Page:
By Yehuda Amichai
"What kind of a person are you," I heard them say to me.
I'm a person with a complex plumbing of the soul,
Sophisticated instruments of feeling and a system
Of controlled memory at the end of the twentieth century,
But with an old body from ancient times
And with a God even older than my body.
I'm a person for the surface of the earth.
Low places, caves and wells
Frighten me. Mountain peaks
And tall buildings scare me.
I'm not like an inserted fork,
Not a cutting knife, not a stuck spoon.
I'm not flat and sly
Like a spatula creeping up from below.
At most I am a heavy and clumsy pestle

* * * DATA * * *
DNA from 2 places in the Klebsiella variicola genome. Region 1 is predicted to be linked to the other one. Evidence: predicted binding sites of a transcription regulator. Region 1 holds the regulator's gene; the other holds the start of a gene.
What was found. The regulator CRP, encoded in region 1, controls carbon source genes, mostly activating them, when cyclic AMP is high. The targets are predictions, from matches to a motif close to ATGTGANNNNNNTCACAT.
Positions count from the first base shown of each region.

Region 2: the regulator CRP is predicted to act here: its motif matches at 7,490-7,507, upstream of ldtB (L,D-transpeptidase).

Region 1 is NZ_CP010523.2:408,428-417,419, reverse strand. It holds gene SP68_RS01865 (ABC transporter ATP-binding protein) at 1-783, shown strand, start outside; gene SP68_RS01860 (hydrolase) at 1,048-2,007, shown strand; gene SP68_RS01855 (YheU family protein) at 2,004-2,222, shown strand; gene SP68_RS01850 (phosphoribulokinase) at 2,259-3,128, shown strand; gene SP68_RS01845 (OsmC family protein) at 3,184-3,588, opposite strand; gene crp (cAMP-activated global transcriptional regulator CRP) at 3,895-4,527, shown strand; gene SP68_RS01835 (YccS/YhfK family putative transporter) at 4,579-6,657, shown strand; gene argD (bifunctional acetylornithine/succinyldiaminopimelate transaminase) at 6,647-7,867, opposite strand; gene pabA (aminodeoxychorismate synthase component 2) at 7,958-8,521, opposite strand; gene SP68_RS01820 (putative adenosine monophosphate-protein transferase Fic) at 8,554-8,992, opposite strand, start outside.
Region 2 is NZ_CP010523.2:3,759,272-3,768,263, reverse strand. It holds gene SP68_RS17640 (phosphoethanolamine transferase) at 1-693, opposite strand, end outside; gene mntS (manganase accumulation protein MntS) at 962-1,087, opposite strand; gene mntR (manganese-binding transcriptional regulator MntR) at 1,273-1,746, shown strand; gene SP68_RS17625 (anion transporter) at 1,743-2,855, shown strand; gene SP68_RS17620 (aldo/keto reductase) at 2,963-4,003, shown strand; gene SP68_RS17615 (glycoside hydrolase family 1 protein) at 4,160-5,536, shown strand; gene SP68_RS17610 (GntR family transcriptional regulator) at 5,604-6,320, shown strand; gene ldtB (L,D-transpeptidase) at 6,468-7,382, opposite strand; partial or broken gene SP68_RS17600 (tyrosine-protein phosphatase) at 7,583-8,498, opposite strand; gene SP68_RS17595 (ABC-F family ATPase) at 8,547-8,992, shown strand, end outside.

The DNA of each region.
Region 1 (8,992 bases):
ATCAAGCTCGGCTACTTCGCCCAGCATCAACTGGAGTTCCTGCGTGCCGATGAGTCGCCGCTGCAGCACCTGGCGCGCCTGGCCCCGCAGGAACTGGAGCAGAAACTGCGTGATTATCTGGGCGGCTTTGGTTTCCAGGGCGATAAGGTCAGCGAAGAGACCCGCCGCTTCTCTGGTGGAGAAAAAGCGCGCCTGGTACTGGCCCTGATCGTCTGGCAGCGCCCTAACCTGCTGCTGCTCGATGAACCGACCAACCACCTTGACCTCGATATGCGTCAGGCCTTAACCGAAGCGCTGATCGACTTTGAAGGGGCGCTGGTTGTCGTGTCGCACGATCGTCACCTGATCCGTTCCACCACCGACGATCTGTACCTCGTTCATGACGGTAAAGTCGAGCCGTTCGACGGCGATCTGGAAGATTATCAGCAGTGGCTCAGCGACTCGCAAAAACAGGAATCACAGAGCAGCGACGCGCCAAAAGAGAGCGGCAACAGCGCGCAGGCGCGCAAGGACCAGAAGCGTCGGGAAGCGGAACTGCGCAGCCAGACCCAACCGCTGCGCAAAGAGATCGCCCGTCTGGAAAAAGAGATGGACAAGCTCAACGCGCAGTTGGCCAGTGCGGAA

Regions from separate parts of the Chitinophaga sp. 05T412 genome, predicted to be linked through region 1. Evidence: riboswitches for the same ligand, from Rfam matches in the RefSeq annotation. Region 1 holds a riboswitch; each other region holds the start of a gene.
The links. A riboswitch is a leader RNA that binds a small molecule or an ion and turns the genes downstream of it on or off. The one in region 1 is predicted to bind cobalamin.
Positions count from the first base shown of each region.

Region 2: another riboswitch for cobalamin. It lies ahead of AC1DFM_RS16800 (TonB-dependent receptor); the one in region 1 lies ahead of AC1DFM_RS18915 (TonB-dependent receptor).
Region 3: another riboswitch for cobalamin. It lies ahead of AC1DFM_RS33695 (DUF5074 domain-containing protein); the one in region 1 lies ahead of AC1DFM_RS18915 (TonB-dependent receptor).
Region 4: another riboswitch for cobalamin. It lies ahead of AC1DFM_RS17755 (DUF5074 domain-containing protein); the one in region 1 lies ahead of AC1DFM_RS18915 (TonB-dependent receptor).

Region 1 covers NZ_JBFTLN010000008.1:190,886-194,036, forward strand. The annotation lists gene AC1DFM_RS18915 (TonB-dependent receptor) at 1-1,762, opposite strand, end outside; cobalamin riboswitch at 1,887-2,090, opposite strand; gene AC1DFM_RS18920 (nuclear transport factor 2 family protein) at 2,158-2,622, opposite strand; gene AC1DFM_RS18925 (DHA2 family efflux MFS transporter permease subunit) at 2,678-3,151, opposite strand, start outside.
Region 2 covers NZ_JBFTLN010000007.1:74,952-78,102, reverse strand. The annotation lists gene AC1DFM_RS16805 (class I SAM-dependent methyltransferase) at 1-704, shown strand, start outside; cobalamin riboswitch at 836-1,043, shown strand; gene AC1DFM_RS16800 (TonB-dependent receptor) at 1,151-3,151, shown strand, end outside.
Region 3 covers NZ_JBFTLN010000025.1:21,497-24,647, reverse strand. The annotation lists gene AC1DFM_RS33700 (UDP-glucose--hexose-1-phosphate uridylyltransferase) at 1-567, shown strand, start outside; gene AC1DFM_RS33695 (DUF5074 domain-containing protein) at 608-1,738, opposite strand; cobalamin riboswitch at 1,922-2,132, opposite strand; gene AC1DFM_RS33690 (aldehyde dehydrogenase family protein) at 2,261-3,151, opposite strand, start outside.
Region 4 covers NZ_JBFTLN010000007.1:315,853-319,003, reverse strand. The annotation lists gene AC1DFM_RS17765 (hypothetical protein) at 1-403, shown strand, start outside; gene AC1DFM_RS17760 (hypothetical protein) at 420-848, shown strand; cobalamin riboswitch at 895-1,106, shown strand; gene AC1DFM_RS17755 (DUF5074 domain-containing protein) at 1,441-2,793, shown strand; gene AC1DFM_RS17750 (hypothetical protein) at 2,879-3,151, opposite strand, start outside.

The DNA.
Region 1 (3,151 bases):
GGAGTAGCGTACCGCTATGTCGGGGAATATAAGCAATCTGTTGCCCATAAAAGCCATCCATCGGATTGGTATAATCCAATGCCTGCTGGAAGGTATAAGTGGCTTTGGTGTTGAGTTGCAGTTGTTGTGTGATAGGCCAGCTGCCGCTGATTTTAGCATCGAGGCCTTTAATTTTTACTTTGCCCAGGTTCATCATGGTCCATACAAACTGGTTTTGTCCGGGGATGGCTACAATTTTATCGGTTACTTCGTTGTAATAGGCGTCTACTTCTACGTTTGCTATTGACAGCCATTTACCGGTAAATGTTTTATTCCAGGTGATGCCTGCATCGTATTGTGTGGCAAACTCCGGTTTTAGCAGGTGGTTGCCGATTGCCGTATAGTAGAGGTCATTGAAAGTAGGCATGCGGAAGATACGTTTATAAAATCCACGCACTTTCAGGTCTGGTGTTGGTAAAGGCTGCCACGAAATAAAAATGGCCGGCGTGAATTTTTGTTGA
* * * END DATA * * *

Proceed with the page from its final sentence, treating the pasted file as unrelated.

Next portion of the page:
Mashing good and bad together
For a little taste
And a little fragrance.
Arrows do not direct me. I conduct
My business carefully and quietly
Like a long will that began to be written
The moment I was born.
Now I stand at the side of the street
Weary, leaning on a parking meter.
I can stand here for nothing, free.
I'm not a car, I'm a person,
A man-god, a god-man
Whose days are numbered. Hallelujah.